Conclusions and Implications for Public Health Practice:
More than one in four Medicare Part D beneficiaries using anti-hypertensives were non-adherent to their regimen, and certain racial/ethnic groups, states, and geographic areas were at increased risk for non-adherence.
About a third of patients noncompliant; some take other illicit drugs instead
About half of patients in the U.S. don’t take their medications as prescribed, including patients who have had heart attacks.
I actually started to write something really, really snarky but better judgement prevailed. Why even mention people who discontinue statin use without their physician’s knowledge, have a myocardial infarction and two drug eluting stents all while denying the MI ever occurred and maintaining belief that the second stent was not necessary?
Why write about the Standard offer for life coverage? I was asked to review the medical records for my opinion.
Standard? I think not.
OK boys and girls, listen up. When you see the terms non-adherence or non-compliance in that APS you’re reading does this mean the risk is better or worse?
For the study, Canadian researchers evaluated the electronic health records of 15,961 patients in a primary care network that included 131 physicians to estimate the incidence of primary nonadherence (failure to fill a first-time prescription) and to ferret out which drug, patient and physician characteristics might be associated with nonadherence. Patients’ health records were linked to insurer data on drugs dispensed by community-based pharmacies in relation to specific office visits.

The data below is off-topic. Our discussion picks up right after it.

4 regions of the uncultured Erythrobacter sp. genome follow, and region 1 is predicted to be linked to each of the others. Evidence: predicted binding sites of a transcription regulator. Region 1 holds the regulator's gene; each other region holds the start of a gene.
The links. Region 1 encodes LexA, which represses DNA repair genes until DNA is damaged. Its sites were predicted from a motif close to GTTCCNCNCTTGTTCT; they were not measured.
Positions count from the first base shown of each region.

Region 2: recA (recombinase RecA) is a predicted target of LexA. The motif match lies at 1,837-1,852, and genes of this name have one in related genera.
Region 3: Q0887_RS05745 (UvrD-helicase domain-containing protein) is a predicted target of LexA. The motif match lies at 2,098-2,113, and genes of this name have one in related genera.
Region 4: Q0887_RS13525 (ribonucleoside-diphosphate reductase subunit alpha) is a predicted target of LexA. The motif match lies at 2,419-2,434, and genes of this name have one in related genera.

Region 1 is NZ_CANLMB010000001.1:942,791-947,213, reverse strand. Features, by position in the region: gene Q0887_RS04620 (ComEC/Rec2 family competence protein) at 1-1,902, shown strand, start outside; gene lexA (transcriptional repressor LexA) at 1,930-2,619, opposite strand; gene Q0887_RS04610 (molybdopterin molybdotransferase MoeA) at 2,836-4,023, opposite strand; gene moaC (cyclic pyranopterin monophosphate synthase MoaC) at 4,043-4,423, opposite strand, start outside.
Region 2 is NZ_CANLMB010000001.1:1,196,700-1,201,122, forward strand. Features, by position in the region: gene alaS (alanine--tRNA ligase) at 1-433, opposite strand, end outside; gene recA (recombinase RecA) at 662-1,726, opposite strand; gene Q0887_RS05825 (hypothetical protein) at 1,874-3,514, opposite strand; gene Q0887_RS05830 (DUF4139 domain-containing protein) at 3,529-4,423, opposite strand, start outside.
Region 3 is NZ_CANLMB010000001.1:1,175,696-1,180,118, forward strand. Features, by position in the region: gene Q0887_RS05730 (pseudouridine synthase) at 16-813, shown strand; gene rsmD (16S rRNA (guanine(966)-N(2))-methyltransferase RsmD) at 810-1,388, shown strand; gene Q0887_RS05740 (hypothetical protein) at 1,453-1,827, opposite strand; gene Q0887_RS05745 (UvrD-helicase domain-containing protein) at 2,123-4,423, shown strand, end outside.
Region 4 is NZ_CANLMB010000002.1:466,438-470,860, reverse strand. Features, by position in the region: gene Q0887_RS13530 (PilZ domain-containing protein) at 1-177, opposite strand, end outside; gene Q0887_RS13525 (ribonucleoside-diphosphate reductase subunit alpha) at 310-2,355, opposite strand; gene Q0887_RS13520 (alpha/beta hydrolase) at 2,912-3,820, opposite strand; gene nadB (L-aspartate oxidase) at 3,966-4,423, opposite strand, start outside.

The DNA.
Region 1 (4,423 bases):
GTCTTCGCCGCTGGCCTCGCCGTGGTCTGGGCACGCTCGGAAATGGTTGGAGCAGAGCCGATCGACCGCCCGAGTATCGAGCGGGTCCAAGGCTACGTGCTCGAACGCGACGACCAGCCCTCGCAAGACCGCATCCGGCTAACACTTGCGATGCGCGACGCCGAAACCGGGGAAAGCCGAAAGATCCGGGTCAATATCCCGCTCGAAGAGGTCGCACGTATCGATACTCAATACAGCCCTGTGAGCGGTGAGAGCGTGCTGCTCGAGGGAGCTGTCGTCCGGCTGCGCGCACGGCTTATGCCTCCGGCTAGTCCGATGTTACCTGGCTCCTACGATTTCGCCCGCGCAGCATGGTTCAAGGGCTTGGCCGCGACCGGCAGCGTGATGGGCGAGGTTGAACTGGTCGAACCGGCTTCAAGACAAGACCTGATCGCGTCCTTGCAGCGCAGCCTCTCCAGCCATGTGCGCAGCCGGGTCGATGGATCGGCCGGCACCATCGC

The researchers found that slightly more than 31 percent of all initial drug prescriptions were not filled within nine months. Nonadherence was highest for expensive drugs and preventive therapies for chronic conditions such as ischemic heart disease and depression. In addition, patients with higher copayments, recent hospitalization and more severe comorbid conditions were at increased risk for nonadherence.
The two diseases with the highest avoidable noncompliance costs are hypercholesterolemia $44 billion and diabetes $24.6 billion, the study found.
It’s a common problem. According to an April 2011 Mayo Clinic Proceedings article, only about half of those who are prescribed medication take it exactly as prescribed.
Read in between the lines when reviewing medical records. Adjust your risk assessments accordingly. Decline if warranted.
Despite efforts to change the term to the slightly more accurate “nonadherent,” the word “noncompliant” remains firmly entrenched in the medical lexicon. No matter what it’s called, however, it’s an enormous problem. Experts estimate that some 50 percent of patients do not take their medicines as prescribed or follow doctors’ recommendations.
Underwriting and mortality issue? I think so.